Bloomberg Media Aspires for $100m from Consumer Subs; CTV Fraud Scheme Costs up to $50m

In today's ExchangeWire news digest: Bloomberg Media looks to build their consumer subscriber base; DoubleVerify uncovers ParrotTerra, an ad fraud scheme that is believed to have got away with over USD $30m in stolen ad spend; and gaming brands rein in TV ad spend in January.


Bloomberg projects USD $100m from consumer subscriptions

Bloomberg Media expects to generate at least USD $100m (£72.3m) in consumer subscription revenues in 2021. This is the aim asserted in an internal notice from CEO Justin Smith, who wrote that the media giant “see a clear path toward making subscriptions a nine-figure business in 2021”.

The projection indicates a focus on expanding Bloomberg’s subscription business to a wider readership. Until the launch of their consumer offering three years, the majority of publisher’s subscription revenue came from their Bloomberg Terminal, which catered to financial professionals.

Bloomberg Media expects the number of sign-ups to their USD $415 (£299.87) a year consumer subscription to rise from around 250,000 in 2020 to 400,000 by the end of this year. The anticipated increase follows a “135% revenue increase” in the last year, according to Smith. The company-wide memo also revealed that Bloomberg’s recently-launched personal finance vertical, Bloomberg Wealth, was a key component to this growth, accruing 5 million unique visits in December alone.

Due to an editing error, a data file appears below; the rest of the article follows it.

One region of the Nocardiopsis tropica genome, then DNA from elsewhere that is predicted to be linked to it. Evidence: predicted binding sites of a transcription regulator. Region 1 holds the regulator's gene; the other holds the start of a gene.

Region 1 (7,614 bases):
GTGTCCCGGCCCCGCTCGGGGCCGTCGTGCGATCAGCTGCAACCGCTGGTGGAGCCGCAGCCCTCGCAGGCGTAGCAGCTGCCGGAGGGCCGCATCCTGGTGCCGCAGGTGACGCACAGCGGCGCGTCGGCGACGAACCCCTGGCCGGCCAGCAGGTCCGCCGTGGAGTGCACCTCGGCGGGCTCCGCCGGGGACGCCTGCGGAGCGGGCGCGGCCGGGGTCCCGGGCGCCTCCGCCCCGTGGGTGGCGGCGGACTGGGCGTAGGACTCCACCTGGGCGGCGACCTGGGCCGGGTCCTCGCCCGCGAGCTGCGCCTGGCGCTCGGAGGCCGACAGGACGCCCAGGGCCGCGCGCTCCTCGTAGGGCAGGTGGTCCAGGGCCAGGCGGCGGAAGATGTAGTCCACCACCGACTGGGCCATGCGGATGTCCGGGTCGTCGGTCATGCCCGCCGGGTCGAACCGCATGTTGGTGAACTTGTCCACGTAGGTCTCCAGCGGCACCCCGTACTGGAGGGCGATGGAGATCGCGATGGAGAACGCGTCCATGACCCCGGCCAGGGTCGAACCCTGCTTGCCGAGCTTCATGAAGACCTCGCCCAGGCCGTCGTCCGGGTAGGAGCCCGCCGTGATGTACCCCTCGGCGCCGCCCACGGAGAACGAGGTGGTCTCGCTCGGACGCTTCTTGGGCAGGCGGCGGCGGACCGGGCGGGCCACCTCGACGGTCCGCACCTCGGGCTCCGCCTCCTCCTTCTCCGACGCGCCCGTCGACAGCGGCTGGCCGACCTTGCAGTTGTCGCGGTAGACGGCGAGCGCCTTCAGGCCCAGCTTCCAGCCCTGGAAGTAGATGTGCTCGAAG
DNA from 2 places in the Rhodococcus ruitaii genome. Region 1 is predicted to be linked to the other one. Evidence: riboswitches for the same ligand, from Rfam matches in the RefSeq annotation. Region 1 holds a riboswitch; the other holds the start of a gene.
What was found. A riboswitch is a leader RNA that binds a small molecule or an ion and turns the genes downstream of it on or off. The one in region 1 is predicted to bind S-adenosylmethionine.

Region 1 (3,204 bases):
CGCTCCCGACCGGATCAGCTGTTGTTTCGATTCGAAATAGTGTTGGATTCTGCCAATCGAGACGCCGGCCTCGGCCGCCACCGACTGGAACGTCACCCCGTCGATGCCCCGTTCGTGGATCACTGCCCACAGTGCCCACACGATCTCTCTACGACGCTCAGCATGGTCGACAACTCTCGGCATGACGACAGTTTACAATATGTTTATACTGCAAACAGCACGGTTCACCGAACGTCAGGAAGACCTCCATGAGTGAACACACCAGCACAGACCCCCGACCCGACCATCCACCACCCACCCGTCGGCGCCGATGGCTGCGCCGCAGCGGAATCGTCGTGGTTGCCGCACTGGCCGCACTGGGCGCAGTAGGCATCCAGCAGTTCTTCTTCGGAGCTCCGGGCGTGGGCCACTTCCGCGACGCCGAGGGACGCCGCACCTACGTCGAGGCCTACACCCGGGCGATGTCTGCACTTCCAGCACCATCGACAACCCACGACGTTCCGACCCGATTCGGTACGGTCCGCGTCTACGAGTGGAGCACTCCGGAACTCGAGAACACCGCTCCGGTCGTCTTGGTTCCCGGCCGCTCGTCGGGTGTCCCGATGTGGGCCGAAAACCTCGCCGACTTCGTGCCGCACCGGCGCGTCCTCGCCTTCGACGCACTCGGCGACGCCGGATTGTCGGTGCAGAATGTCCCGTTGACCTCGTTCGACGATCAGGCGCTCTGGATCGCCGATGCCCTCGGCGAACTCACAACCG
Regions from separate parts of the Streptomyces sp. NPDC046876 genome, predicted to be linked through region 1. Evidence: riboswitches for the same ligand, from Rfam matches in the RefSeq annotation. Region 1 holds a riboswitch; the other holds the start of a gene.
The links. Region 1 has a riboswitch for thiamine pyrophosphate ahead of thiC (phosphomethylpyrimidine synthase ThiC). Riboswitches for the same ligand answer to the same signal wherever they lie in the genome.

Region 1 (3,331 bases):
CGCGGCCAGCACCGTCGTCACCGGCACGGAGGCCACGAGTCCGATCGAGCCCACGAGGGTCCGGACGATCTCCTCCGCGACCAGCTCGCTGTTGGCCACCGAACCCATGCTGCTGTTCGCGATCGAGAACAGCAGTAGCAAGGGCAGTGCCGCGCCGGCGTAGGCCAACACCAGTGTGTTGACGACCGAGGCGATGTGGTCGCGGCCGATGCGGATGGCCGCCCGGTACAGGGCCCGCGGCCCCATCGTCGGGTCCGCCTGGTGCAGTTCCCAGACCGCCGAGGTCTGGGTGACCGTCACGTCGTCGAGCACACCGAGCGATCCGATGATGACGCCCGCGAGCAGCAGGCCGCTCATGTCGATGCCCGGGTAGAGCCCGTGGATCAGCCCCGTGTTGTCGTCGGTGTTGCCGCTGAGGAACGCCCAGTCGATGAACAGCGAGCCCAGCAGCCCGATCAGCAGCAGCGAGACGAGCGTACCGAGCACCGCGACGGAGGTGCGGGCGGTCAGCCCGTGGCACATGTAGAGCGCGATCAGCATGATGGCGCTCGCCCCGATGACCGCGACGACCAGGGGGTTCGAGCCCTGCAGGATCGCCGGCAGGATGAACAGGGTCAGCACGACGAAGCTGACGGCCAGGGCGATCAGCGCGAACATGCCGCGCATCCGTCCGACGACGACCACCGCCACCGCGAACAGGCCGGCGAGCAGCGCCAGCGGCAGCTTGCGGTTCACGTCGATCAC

It’s now understood that the company plans to build on the success they experienced with the niche vertical by offering subscription bundles with publications including The Information and The Athletic, and will expand Bloomberg Equality over the course of 2021.


CTV ad fraud scheme costs marketers up to USD $50m

A CTV fraud attack that spoofed 3.7 million devices and 2.7 million IP addresses a day has been uncovered. Discovered by digital media measurement and verification platform DoubleVerify, the scheme – named ParrotTerra – is estimated to have cost advertisers between USD $30m (£21.7m) and USD $50m (£36.1m) in stolen spend.

According to DoubleVerify, those behind ParrotTerra have been ripping-off marketers by generating fabricated CTV inventory across apps, IPs, and devices. The discovery follows the uncovering of what was dubbed “StreamScam”, a fraud attack which is believed to have stolen around USD $14.5m (£10.5m) in spend since beginning in December 2020, despite surfacing in July.

According to DoubleVerify, the number of CTV fraud impressions tripled from 2019 to 2020, a worrying statistic for all involved with the vertical. This is not least the case for those who advertise on CTV considering that CPM currently stands at a not-insignificant USD $20 (£14.45).

The fallout from ParrotTerra will no doubt amplify calls for greater transparency across the CTV supply chain, and more comprehensive solutions for tackling bad actors.


Gaming’s TV ad spend declines in January

Spend on TV inventory by the gaming industry was down 60% in January compared to the month prior. The beginning of 2021 saw spend of USD $12.3m (£8.9m) from 15 brands, resulting 29 ad spots aired almost 2,000 times for a total of 398.2 million impressions.

Sony’s PlayStation accounted for the majority of spend, shelling out an estimated USD $9.5m (£6.9m) for 5 ads that accrued 280.2 million impressions from 183 airings. Belgrade-based Nordeus came in second, having spent around USD $1.2m (£867,016) acquiring 22.9 million impressions from 2 adverts that ran 652 times. Nintendo closed the top 5 in VentureBeat and iSpot.tv’s gaming spend report. The Japanese firm reportedly spent USD $294,667 (£212,912) on 3 ads that aired just once each, garnering a total of 19.6 million TV ad impressions.

Whilst the fall in spend can be attributed to the end of the festive season, it will be interesting to see whether this trend continues as the TV landscape continues to evolve and much of the world remains stuck inside and dependent on screens.